Full Contact Paddling

Safari tests brains, strength, endurance and the willpower to persevere when you're puking out of your boat. And pissing in it.

Bugge yells, "How's it look?" He wants to know how far he is off the lead.
A wooden bridge spans the San Marcos at the crossing known as Prairie Lea No. 1. Tri-ethnic kids from a local halfway house are jumping back flips off it in an understandable attempt to impress a pretty young thing posing belly-deep in the green water.

A team captain with a crew cut and a boom box sets up on the bridge and plays a looped tape of the Aggie fight song for his brothers who'll be paddling through shortly.

The Mynars have opened up a 12-minute lead on the Cali Boys, and though Bugge is falling back from the leaders, he's opening his lead on the pack behind.

Luling, Texas, is in the throes of its annual Watermelon Thump Festival. At the town's main intersection, all four corners are occupied by adversary cuties, each holding a sign reading "Please Vote So-and-So for Thump Queen," a dubious but doubtless deadly serious honorific.

At the Luling Gravel Bar, formally the Luling US Highway 90 Bridge, team captains are massed, and dogs and kids are swimming in the now-muddying water. Upriver two preteen boys shimmy out on a 50-foot-high railroad trestle and jump into the river below. Two minutes later a train rumbles across the bridge.

The Mynars have been here and gone, opening a 14-minute lead on their pursuers.

Thunderstorms beat the Cali Boys, but not the Mynars, to the low-water crossing at Palmetto State Park. The lead is now 24 minutes, and the time is roughly 5:30 Saturday evening. Eight and a half hours of nonstop paddling. Six thousand eight hundred calories consumed, 210 miles to go.

Hochheim Bridge is a happy juncture in this year's race. In previous years, the checkpoint had been an overpass-shadowed mudhole, an uncomfortable campground for the team captains of the many boats that hit Hochheim (pronounced "ho-hime") in the dead of dark. This year a private landowner has donated his waterfront to the race, and the river bottom is peppered with cozy campsites, including that of a team of ham radio operators, one of whom is a retired duck hunter from Wyoming, and the other of whom seems to have been a mid-level CIA operative in a previous life.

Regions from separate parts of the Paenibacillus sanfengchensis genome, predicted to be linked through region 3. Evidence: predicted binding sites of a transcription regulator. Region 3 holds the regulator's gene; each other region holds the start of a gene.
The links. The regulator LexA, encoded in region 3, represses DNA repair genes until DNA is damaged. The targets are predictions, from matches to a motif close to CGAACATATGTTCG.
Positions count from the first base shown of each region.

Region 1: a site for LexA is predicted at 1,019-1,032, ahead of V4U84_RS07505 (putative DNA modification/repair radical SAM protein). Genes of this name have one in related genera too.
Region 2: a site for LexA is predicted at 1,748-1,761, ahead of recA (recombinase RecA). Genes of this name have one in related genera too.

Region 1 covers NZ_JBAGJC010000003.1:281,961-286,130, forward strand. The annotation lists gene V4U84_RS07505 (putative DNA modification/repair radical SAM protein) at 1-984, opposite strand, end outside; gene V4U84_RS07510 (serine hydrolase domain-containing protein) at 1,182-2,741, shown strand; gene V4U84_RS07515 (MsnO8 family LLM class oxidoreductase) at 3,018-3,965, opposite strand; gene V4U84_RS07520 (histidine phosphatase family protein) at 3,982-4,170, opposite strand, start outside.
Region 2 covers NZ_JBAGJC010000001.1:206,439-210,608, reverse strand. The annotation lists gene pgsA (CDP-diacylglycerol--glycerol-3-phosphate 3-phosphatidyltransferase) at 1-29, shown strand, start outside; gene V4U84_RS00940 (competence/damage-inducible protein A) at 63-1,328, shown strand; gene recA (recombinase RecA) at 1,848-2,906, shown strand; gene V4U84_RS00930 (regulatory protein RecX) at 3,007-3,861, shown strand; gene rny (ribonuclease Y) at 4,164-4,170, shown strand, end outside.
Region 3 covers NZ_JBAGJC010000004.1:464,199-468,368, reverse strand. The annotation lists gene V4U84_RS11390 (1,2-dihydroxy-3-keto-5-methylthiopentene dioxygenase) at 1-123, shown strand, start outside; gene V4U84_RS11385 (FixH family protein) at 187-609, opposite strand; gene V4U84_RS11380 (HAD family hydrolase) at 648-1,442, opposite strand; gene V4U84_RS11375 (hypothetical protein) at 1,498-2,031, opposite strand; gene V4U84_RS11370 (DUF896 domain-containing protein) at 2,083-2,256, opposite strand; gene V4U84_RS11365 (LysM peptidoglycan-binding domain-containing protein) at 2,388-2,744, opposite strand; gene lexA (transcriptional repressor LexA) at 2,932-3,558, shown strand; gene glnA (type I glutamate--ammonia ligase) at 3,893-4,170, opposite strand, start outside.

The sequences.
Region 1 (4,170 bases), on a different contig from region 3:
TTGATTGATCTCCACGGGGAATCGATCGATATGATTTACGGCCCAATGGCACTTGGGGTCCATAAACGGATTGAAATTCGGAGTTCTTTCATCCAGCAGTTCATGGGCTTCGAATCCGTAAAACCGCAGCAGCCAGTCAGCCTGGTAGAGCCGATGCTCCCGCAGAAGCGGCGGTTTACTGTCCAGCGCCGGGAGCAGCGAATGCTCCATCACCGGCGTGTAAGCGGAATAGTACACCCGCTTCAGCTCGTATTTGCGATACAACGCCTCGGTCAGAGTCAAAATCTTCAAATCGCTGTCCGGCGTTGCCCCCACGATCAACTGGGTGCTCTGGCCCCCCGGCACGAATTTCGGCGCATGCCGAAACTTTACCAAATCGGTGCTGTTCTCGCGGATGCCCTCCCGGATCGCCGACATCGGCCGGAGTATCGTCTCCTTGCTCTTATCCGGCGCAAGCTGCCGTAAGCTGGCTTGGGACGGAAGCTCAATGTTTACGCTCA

The Mynars power through at 1:21 a.m. They do not stop for water, but yell toward the bank to call 911: A half a mile back some bank-dwelling dipshits were tossing beer bottles at them from the shore.

The Cali Boy boat passed through at 2:22 and stopped for water.
John Bugge's boat came in at 4:10 and didn't stop.
At 6:38 a.m., with dawn cracking, the campground awakes to a shout of "boat," and the Cowboys have arrived. Only one of four is still wearing his white cowboy hat. Sternman John Mark Harras, who had said his team wasn't very fast, is in 11th place. Harras rolls out of his boat and sinks knee- and elbow-deep in the riverbank mud. He stays there, staring at the muck, for long minutes before, without raising his head, he begins moaning with the resigned desperation of people who think they're going to die.

"I'm too old for this, man. I'm too old for this, man." The angle makes it hard to see if he's puking or not.

The Mynars pass the Thomaston Bridge outside of Cuero at 9:16 a.m. The Cali Boys are almost two hours behind now, with Bugge still in third, an hour and a half behind the Cali Boys, making up time. A trailing five-man boat has moved from fifth to fourth place but lost a man to exhaustion in the process.

The Nursery Highway 447 Bridge is usually just another in a seemingly endless series of rural river overpasses, but last year it distinguished itself as the home of the dead cow.

Shortly before the 1998 race, the river flooded badly, overflowing its banks and lapping at the underside of a bridge that's now, in low water, 100 feet above the surface. Seems a dead cow floating downstream got hung up in the bridge's undergirding, and when the water receded, the cow remained, hanging by a wedged hoof, dessicated head dangling down.

The cow is still there, still more dessicated, and it's not an encouraging sight to most paddlers, the majority of whom are hitting this spot about 55 hours into the race, with 25 hours and two mosquito-ridden nights to go. The cow is a nasty gatekeeper: From here on in, the river really sucks. Checkpoints will no longer be wooden bridges and gravel bars, but chemical plants and alligators.

Word travels down from Hochheim Bridge: The mayflies are swarming in clouds there. They drop into the boats by the hundreds and die, rotting into a gut-wrenching wet oatmeal of insect decay that weights the boats down, and the smell of which makes the exceptionally difficult task of keeping food down all but impossible. Jay Daniels, a veteran paddler in a four-man boat, jumps out at Hochheim to tump the evil-smelling mass out of the canoe-bottom. He yells, "It went the wrong way!" and his teammates think he's talking about the direction in which the boat is being tumped. He's talking about his knee, which landed badly in the mud and hyperextended. His teammates continue. He is out of the race, the Safari's first documented mayfly casualty.

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